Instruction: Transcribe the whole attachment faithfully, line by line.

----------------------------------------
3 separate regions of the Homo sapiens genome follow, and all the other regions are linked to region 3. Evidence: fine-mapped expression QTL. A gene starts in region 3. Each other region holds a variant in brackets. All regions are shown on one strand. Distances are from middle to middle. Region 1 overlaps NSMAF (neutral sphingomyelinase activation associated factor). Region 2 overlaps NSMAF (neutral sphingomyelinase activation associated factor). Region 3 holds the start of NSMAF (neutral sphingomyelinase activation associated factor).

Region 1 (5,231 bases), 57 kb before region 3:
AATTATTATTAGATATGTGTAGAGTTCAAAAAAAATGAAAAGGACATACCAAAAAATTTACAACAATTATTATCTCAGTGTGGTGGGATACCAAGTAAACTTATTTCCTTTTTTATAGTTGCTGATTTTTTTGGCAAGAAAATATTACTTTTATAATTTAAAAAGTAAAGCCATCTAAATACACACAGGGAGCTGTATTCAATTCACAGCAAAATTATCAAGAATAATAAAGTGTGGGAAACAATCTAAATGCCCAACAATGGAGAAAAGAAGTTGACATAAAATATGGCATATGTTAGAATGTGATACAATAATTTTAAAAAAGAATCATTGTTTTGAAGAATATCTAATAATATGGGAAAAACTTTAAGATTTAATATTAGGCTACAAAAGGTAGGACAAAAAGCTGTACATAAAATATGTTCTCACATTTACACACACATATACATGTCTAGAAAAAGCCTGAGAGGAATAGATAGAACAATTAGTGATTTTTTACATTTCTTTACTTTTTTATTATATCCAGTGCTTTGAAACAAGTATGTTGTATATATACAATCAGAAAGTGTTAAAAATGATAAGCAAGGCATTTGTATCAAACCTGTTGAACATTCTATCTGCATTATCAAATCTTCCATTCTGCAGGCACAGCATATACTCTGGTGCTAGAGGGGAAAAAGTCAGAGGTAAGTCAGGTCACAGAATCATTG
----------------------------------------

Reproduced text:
3 separate regions of the Homo sapiens genome follow, and all the other regions are linked to region 3. Evidence: fine-mapped expression QTL. A gene starts in region 3. Each other region holds a variant in brackets. All regions are shown on one strand. Distances are from middle to middle. Region 1 overlaps NSMAF (neutral sphingomyelinase activation associated factor). Region 2 overlaps NSMAF (neutral sphingomyelinase activation associated factor). Region 3 holds the start of NSMAF (neutral sphingomyelinase activation associated factor).

Region 1 (5,231 bases), 57 kb before region 3:
AATTATTATTAGATATGTGTAGAGTTCAAAAAAAATGAAAAGGACATACCAAAAAATTTACAACAATTATTATCTCAGTGTGGTGGGATACCAAGTAAACTTATTTCCTTTTTTATAGTTGCTGATTTTTTTGGCAAGAAAATATTACTTTTATAATTTAAAAAGTAAAGCCATCTAAATACACACAGGGAGCTGTATTCAATTCACAGCAAAATTATCAAGAATAATAAAGTGTGGGAAACAATCTAAATGCCCAACAATGGAGAAAAGAAGTTGACATAAAATATGGCATATGTTAGAATGTGATACAATAATTTTAAAAAAGAATCATTGTTTTGAAGAATATCTAATAATATGGGAAAAACTTTAAGATTTAATATTAGGCTACAAAAGGTAGGACAAAAAGCTGTACATAAAATATGTTCTCACATTTACACACACATATACATGTCTAGAAAAAGCCTGAGAGGAATAGATAGAACAATTAGTGATTTTTTACATTTCTTTACTTTTTTATTATATCCAGTGCTTTGAAACAAGTATGTTGTATATATACAATCAGAAAGTGTTAAAAATGATAAGCAAGGCATTTGTATCAAACCTGTTGAACATTCTATCTGCATTATCAAATCTTCCATTCTGCAGGCACAGCATATACTCTGGTGCTAGAGGGGAAAAAGTCAGAGGTAAGTCAGGTCACAGAATCATTG